Jerusalem is filled with so many beautiful and historic places that after a week of exploring this city, I still hadn’t seen everything I wanted to see. Early morning I met up with one of the other hostel ocupants, the Canadian girl, Bobbi who went with me to the Dome of Rock where Abraham had to sacrifice Isaac. The Muslims built a beautiful mosque covering this rock. The whole mosque is covered in mosaic and the dome is actually covered in gold leaf.
We stood in line for over an hour before finally getting in, you can only enter between 12:30pm and 13:30 and at 13:30 they actually chased us out of the complex.
Until the mid-nineteenth century, non-Muslims were not permitted in the area. Since 1967, non-Muslims have been permitted limited access, however non-Muslims are not permitted to pray on the Temple Mount, or carry any form of religious artifact or anything with Hebrew letters. The Israeli police help enforce this.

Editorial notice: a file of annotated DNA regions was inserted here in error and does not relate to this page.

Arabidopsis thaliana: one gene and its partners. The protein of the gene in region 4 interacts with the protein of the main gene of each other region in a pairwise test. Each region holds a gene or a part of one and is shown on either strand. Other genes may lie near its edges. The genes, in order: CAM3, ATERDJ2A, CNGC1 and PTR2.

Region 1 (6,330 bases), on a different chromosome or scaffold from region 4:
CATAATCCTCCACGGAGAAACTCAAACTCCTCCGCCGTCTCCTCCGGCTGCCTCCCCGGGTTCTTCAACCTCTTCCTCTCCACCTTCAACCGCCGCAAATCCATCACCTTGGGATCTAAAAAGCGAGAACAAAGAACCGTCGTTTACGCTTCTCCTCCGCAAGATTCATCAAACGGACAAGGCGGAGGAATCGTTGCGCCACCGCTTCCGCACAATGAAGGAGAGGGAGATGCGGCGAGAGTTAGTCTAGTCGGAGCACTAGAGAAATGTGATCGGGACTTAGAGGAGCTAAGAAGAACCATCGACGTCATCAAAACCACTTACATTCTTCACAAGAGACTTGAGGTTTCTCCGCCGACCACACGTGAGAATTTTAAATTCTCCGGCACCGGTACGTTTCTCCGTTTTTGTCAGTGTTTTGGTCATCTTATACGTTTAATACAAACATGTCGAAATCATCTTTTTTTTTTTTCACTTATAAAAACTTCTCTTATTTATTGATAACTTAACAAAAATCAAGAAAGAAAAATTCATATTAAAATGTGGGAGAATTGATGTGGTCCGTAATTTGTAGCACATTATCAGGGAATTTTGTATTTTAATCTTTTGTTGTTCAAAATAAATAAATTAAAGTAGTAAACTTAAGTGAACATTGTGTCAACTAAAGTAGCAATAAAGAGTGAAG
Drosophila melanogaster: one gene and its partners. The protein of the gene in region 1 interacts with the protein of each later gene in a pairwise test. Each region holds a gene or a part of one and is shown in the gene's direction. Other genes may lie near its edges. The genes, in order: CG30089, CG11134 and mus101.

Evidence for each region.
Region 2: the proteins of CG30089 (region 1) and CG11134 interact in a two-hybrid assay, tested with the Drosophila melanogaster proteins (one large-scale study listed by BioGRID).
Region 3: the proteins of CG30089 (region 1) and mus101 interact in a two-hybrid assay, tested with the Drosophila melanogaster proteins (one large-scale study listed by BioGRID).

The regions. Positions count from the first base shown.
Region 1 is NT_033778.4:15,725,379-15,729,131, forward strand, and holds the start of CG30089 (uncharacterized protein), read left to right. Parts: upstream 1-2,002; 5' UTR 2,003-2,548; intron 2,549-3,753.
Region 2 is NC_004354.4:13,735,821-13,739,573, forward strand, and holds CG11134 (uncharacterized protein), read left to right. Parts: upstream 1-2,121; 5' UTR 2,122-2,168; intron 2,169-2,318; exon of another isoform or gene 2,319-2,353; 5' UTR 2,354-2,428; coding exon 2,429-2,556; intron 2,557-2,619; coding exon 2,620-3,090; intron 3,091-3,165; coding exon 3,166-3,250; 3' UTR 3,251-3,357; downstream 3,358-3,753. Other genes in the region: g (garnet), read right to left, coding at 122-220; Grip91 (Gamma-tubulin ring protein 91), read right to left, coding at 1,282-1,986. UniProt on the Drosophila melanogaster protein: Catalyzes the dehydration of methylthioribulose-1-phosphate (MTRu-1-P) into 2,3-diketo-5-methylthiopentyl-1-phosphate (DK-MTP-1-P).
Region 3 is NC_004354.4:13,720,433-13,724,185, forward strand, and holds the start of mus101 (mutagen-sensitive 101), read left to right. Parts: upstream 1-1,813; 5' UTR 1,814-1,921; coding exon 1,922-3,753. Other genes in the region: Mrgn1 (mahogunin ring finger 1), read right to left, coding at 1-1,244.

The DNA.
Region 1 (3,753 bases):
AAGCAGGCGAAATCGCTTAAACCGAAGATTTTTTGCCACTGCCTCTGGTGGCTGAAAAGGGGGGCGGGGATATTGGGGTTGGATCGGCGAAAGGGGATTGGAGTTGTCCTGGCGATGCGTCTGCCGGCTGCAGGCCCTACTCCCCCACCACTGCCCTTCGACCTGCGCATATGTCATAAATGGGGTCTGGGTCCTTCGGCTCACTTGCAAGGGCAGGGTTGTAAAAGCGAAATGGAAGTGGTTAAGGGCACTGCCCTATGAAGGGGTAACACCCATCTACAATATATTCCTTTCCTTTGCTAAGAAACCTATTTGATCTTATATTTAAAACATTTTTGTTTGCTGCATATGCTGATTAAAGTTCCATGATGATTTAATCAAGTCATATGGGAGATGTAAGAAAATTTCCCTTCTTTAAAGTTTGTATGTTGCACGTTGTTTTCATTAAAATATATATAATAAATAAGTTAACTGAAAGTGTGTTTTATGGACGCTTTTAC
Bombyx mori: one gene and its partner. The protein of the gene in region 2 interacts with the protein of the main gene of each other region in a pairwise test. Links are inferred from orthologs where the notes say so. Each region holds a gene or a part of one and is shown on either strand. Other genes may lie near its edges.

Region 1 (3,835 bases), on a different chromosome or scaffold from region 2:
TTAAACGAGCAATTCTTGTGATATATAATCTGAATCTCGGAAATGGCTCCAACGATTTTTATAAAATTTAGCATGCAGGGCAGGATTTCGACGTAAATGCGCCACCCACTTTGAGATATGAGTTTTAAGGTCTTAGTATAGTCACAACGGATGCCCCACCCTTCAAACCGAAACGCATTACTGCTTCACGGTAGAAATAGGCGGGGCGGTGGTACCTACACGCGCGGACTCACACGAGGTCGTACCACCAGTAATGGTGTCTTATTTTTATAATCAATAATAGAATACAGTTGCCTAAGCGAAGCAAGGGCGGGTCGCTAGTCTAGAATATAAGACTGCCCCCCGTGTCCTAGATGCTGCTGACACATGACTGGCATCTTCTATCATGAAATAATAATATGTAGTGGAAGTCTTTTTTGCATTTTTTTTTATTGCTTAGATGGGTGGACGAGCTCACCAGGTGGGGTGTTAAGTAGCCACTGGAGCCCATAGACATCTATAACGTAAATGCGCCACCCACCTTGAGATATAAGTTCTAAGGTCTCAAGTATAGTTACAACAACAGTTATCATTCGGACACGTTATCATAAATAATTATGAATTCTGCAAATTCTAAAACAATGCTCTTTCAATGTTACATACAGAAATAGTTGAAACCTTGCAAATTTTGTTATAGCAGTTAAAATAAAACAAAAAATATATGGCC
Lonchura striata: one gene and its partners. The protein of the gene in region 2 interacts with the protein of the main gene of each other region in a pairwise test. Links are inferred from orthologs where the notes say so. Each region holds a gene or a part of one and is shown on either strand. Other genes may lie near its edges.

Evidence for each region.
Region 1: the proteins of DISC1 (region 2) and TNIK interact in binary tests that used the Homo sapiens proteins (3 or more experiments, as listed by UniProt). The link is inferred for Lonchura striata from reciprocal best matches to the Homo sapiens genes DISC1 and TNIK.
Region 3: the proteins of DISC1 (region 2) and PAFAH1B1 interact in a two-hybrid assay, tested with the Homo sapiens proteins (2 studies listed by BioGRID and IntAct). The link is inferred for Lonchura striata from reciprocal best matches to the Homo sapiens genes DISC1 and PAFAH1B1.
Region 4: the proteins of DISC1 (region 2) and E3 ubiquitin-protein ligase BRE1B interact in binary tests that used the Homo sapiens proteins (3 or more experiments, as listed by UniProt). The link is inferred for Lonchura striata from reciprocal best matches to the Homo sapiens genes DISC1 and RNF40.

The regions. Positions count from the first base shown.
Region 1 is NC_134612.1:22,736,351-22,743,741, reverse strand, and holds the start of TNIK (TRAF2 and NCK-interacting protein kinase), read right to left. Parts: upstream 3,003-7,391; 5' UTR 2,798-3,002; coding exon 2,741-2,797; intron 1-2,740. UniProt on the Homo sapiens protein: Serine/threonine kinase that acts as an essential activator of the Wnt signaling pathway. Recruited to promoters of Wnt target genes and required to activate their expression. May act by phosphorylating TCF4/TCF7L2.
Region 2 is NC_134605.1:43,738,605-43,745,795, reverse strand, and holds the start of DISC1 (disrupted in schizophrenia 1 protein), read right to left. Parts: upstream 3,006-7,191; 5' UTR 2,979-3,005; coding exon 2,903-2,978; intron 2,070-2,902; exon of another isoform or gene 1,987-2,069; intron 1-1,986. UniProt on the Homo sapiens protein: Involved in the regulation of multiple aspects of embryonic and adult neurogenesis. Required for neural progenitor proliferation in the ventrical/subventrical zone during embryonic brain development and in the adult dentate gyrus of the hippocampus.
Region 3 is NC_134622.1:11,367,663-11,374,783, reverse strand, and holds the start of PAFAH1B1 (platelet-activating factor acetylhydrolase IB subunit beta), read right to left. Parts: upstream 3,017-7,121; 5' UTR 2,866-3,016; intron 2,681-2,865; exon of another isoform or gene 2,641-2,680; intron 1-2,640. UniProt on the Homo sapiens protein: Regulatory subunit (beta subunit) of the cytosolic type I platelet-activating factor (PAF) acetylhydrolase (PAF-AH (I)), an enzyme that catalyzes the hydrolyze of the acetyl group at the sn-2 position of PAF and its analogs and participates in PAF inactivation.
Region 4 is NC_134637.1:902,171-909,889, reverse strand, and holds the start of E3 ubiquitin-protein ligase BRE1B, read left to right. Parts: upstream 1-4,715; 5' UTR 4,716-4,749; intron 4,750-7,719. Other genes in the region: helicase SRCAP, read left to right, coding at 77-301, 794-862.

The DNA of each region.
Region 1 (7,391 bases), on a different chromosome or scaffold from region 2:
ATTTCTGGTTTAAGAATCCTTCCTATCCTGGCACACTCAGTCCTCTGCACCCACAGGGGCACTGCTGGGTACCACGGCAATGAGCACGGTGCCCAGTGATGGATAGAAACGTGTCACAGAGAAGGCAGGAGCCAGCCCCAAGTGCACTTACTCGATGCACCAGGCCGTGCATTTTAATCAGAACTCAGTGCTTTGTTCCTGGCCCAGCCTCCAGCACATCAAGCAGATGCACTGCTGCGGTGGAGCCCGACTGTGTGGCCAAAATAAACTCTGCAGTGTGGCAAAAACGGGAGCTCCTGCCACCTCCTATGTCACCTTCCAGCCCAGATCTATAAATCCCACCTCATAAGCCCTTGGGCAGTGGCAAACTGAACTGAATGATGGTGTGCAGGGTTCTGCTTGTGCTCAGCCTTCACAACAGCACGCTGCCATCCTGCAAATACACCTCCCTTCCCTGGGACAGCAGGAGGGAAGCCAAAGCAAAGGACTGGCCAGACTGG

The structure has been refurbished many times since its initial completion in 691 CE. The site’s significance stems from religious traditions regarding the rock, known as the Foundation Stone, at its heart. The Dome of the Rock is located at the visual center of a platform known as the Temple Mount. It was constructed on the site of the Second Jewish Temple, which was destroyed during the Roman Siege of Jerusalem in 70 CE.
The structure is basically octagonal. It comprises a wooden dome, approximately 20 m in diameter, which is mounted on an elevated drum consisting of a circle of 16 piers and columns. Surrounding this circle is an octagonal arcade of 24 piers and columns. The outer side walls are made of porcelain and mirror the octagonal design. They each measure approximately 18 m wide and 11 m high. Both the dome and the exterior walls contain many windows.
I do wonder what this mosqye looks like inside, unfortunately we were not allowed inside, which is a shame.